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Website Content Creation

Human-Readable Content IS SEO Content


Depending on whom you ask, creating content – that is, blog posts, services pages, press releases, and such – with Google in mind can be an extremely important thing to do or a terrible thing to do.

logitech keyboard on a yellow background

Those who would call it important are likely thinking along the lines of using your website content to show Google that your page (and your company and website) are relevant to certain keywords. If you create your content in a way that makes it easy for Google to read, you have a better chance of showing up in search results when someone searches for what your page discusses.

On the other hand, the critics of SEO-focused content creation would argue that by creating content “for Google,” you’re sacrificing the actual informational value and natural readability for a real live human. Compare these two short paragraphs:

Example 1: “Looking for men’s basketball sneakers? We have the best men’s basketball sneakers from Nike, Adidas, Puma, And1, and other top men’s basketball sneakers brands.”


Example 2: “Looking for an advantage on the court? Check out our selection of men’s kicks, including the freshest styles from Nike and others. Get ready to break some ankles!”

Both examples are approximately the same length. Both deliver the same basic message. But


Example 1 sounds unnatural, with that same keyword phrase (“men’s basketball sneakers” forced into the text three separate times, along with the SEO-favorite term “best” and a number of specific brand names. Will Google know what your page is about? Yes, it’s pretty obvious. Will someone be excited to read it? Meh.


Example 2 is much more natural sounding. A human looking for men’s basketball sneakers will read it and understand it, and likely they will be confident it was another human, not a robot, who wrote it. But what happens to your SEO when you’re not maximizing the use of specific words and phrases people might be searching for on Google?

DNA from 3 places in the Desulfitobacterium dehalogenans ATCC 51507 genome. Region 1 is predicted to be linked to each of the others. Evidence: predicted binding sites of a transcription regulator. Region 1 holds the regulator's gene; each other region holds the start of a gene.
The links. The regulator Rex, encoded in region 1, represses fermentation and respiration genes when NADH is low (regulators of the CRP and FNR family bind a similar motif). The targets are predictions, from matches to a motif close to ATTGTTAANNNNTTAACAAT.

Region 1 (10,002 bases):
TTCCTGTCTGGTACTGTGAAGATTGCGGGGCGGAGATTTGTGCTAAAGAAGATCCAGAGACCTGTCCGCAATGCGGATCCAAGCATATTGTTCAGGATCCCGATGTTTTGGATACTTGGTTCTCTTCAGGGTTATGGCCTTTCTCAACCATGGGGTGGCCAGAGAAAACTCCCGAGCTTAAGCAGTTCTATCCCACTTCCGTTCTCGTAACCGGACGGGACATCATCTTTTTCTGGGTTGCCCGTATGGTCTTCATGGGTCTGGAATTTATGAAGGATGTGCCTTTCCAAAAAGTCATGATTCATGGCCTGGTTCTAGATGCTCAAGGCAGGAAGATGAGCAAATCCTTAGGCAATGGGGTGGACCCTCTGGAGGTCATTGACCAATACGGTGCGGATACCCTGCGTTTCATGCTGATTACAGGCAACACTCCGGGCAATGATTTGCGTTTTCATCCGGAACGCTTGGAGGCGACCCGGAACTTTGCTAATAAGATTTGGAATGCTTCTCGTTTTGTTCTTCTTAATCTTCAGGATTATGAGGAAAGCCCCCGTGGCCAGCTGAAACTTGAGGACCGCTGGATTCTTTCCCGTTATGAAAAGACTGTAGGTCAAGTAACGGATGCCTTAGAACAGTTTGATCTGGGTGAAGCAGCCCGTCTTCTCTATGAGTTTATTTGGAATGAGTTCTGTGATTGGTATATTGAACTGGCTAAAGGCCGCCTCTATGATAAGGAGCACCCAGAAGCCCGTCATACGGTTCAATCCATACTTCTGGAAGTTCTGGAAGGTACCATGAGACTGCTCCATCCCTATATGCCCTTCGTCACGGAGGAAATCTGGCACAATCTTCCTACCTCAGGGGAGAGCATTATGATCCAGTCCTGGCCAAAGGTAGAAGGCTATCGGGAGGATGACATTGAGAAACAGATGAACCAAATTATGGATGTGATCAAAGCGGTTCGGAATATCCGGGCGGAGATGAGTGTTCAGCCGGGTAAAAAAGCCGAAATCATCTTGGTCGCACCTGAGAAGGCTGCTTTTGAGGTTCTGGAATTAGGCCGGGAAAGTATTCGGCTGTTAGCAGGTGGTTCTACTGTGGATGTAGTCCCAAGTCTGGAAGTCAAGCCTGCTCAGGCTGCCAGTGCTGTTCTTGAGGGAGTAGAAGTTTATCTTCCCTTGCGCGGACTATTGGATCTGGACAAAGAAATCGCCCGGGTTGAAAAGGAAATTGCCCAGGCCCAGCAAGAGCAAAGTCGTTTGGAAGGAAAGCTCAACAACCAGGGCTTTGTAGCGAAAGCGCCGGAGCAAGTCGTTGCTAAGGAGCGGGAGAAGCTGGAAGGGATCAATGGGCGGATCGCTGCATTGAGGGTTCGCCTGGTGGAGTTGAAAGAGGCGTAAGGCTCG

In the earlier days of SEO, this was a real concern. Google (and other search engines) really did give preferential treatment to content that more closely matched the exact searches people were doing. That’s where this whole trend shown in Example 1 started. Fortunately, the logic and technology behind the algorithms has evolved.

Without getting into the SEO jargon and acronyms like EAT, NLP, and BERT (feel free to ask for more info), Google & co. are much, much better at figuring out what content is about even if it uses different wording than what the user searches. In fact, it’s in Google’s best interest to serve its users the content most likely to provide the information they’re seeking, so if your naturally worded blog post does a better job of that than someone else’s robo-nonsense, you’ll rank better — on that specific factor anyway.

There are still a lot of other considerations when it comes to optimizing your website and content. Highway One Marketing believes in making your website experience ideal for your users first, and then giving Google some extra hints and information when and where it’s effective and won’t sacrifice quality.

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